By Victoria Stunt and Megan Janetsky 20 April 2020
When Ericka Guadalupe Vásquez Flores began working as a translator for detained migrants and their lawyers in the United States, she could not stop thinking about her younger brother, Bryon.
Ms Vásquez spent hours taking long-distance phone calls from her home in the Guatemalan highlands translating to Spanish for migrants in Immigration and Customs Enforcement detention centres in the US who only spoke their indigenous language.
While most immigration lawyers speak Spanish and English, the many different native dialects found across Latin America often go overlooked by US authorities.
But Bryon was in one of those same detention facilities, fighting his case for four months before being deported.
A place where one loses hope
“My brother says in the detention centres, one loses hope, one loses faith,” says Ms Vásquez of the freezing holding cells where Bryon was kept.
But he did have an advantage over many migrants Ms Vásquez works with: he spoke Spanish.
“I imagined the cases of these people who are living through the same things as him but don’t know how to speak Spanish.”
“How are they going to ask for something? How are they going to tell someone if they’re sick?,” she wonders.
She is among a growing group of mostly Guatemalan women who translate for detained indigenous-speaking migrants.
That translation – the ability to communicate – can mean life or death for some detainees thrust into the US’s ever-changing labyrinth of asylum law.
The project, Promoters of Migrant Liberation, began in 2016, when co-founder Ana Gómez and an activist friend working with migrant aid organisations in US detention centres began hearing stories of indigenous Guatemalans who were detained for weeks, sometimes months unable to communicate.
There are 25 protected indigenous languages in Guatemala, the most common of which, Mam and Quiché, in turn have many different dialects.
In 2016, Ms Gómez began to assemble a group of women across the country who as well as Spanish speak an indigenous language. Between them, the women speak 22 Guatemalan Maya languages and a handful of Mexican and Afro-Caribbean indigenous languages.
The group began offering free translations to women, but as US President Donald Trump adopted his “zero tolerance” policy and rolled out increasingly stringent rules for the detention of migrants, they soon expanded to increasingly help children and men as well.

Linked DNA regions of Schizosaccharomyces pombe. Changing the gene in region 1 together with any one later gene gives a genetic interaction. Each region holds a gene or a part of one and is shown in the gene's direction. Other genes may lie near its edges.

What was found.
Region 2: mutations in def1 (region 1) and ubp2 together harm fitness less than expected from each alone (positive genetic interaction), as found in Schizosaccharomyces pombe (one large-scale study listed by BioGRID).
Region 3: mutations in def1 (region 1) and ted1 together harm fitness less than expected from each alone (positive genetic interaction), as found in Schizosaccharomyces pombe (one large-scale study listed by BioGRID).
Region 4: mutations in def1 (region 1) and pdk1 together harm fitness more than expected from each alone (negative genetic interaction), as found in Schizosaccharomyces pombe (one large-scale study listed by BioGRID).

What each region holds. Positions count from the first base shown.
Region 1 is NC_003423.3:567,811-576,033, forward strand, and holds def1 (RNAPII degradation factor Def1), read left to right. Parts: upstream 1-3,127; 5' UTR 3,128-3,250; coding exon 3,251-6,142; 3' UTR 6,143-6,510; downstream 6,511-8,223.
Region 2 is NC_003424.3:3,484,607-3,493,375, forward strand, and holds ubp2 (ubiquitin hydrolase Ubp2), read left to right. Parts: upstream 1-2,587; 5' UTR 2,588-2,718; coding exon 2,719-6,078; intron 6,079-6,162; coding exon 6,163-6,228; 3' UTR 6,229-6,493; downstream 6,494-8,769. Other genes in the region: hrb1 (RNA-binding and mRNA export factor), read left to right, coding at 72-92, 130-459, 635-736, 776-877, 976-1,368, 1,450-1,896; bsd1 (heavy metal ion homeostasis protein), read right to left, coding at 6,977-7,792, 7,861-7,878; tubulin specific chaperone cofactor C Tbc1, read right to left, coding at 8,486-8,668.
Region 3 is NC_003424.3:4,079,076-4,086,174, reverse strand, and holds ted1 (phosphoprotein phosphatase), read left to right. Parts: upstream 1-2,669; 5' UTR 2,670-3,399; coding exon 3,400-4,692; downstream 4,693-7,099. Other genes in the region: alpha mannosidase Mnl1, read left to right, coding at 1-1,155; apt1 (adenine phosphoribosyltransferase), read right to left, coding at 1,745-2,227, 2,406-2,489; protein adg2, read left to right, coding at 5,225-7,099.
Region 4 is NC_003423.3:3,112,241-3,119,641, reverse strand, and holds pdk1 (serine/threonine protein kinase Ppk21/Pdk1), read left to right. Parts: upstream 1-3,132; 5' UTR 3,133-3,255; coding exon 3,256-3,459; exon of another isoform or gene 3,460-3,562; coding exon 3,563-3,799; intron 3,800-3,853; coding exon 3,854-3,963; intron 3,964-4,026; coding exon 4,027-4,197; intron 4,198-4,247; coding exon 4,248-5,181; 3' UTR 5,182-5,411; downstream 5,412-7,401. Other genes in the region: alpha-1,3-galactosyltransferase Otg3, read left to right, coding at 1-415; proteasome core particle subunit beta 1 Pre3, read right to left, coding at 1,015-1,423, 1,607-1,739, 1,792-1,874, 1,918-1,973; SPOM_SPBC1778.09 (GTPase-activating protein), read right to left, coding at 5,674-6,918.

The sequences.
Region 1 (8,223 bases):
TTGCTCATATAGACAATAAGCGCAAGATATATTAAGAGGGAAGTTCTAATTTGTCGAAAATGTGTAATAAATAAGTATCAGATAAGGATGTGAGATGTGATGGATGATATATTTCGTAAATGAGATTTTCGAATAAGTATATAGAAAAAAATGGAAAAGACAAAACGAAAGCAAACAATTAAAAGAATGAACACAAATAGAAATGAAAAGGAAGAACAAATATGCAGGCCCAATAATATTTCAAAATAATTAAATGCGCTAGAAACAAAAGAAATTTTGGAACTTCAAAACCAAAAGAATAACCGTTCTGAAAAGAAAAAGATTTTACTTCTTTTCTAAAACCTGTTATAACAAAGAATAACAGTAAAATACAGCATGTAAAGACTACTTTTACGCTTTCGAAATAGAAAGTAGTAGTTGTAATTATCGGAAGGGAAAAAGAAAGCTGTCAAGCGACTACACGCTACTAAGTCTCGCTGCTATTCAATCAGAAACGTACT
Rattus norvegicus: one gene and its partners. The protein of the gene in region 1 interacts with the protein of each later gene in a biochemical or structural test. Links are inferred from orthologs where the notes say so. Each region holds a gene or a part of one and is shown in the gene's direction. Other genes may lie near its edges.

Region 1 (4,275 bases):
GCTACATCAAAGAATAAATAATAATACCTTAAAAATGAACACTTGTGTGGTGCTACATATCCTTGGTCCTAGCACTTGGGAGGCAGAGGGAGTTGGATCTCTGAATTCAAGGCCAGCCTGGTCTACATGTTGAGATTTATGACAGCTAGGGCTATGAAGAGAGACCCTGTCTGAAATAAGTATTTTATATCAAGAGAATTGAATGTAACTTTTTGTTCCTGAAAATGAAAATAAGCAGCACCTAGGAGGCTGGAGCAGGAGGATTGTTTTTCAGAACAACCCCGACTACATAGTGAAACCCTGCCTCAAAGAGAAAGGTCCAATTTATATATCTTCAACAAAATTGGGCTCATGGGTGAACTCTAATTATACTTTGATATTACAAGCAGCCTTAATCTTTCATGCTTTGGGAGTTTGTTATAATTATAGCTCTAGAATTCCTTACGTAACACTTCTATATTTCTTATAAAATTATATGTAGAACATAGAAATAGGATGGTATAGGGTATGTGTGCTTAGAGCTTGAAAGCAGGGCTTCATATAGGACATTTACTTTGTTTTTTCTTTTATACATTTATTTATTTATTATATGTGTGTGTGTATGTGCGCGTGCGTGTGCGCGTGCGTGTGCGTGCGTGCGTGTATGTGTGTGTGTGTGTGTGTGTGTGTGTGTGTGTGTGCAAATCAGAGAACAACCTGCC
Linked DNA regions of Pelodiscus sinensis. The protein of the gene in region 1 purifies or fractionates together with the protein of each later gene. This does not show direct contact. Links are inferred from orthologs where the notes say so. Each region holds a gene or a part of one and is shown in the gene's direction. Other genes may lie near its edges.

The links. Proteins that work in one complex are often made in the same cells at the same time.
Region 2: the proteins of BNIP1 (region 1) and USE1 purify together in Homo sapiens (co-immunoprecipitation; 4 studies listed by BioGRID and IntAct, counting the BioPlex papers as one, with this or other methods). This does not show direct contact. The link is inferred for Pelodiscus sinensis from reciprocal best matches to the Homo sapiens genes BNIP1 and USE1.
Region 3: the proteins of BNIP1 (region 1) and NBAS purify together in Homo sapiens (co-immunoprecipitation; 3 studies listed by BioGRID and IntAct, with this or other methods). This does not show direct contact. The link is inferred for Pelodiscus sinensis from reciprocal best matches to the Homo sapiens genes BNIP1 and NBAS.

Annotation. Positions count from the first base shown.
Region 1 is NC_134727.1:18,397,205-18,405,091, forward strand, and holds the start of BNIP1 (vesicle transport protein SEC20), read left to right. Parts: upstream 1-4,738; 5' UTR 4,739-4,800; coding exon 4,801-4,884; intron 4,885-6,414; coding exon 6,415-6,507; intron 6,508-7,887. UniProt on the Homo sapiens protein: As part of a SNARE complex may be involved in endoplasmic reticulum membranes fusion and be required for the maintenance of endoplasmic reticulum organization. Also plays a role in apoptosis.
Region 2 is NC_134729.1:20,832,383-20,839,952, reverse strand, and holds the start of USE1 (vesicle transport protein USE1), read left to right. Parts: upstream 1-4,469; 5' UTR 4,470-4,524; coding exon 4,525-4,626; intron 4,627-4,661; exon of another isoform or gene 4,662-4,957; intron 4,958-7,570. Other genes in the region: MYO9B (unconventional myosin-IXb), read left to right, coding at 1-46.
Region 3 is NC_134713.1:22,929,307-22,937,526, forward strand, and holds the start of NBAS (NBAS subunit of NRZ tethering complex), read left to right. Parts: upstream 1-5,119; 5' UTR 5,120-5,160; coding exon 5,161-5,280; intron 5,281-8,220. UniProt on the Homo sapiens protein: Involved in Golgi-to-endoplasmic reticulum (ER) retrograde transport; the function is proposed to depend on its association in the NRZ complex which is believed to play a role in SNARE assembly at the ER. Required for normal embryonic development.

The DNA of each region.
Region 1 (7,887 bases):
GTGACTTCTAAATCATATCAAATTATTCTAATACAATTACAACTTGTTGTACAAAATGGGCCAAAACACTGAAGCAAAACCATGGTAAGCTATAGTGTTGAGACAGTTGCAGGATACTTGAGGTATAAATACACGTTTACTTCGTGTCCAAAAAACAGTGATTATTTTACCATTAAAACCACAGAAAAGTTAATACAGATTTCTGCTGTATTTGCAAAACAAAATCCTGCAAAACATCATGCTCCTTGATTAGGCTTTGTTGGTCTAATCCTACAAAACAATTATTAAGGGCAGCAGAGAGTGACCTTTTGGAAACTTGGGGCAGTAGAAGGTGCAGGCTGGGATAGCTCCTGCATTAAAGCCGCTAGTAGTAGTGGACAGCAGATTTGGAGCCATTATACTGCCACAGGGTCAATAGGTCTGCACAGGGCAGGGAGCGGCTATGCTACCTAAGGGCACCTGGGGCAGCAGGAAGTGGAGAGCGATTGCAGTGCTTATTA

The bond of a shared language
Ms Gómez says that hearing their language spoken after many months in detention can create an extremely strong connection straight away between the migrants and the translator.
Today, 115 translators speckling rural communities across Guatemala take calls from three different detention centres in Pennsylvania and Texas.
They work with Guatemalans in three phases – right as they are detained, as they are preparing asylum cases, and as migrants leave detention.
In the calls, the translators often act as voices of home in the midst of fear and confusion, Ms Vásquez explains. She recalls talking to one Quiché-speaking woman who was in detention with her baby and who could not tell anyone for weeks that her son was sick.
“We don’t know who we’re speaking to. Maybe we hear the voice, understand their situation, but we’re never going to find out who it is,” she says.
“So the sense of helping is a little deeper. Because we don’t know them, but we understand the case and are supporting them.”
Surge in cases
Translation resources like the one the women offer are “woefully insufficient” in courts and detention facilities, says Ruben Reyes, an Arizona-based immigration lawyer.
Mr Reyes has seen a surge of Central American migrant cases in the past two to three years as violence has spiked in Guatemala, Honduras and El Salvador. An estimated 540,000 people in Central America fled their homes in 2019.
In about 10 to 15% of cases, Mr Reyes says, the migrant he is working with does not speak English or Spanish. Most are from Guatemala, a country where nearly half of the population is indigenous.
For many of these migrants, a translator – the ability to communicate their cases, including credible fear or previous cases of torture or political prosecution – could be the difference between life and death.
“It does prove to be a real, debilitating factor against indigenous migrant speakers in immigration courts,” Mr Reyes explains.
A shortage of translators and surge in such cases only further complicates the US immigration court system, which has been plagued for years by a backlog of thousands of cases.
Those waits grow all the more perilous as the Covid-19 pandemic strikes the US and migrant detention facilities. Recent reports show that facilities do not provide basic protective supplies like masks and disinfectant, which has resulted in growing outbreaks in detention, including positive cases among migrant children.
Mr Reyes says that migrants and their lawyers will in some cases waive their rights to a translator to expedite cases, or they may wait in limbo for a translator who may never come.
Ms Gómez and translators like Ms Vásquez hope to change those wait times by expanding the languages they translate and by working in more detention facilities.
Ms Vásquez’s brother Bryon is now back in Guatemala and she continues to translate the calls with his story acting as a reminder of what it is like to be on the other end of the line.
Ms Vásquez says her goal is to empower the migrants who are facing a foreign system in which the odds are stacked against them, regardless of whether they are eventually granted asylum in the US or not.
“We’re giving them the hope to continue fighting in their languages, from their belief system, their way of thinking and understanding.”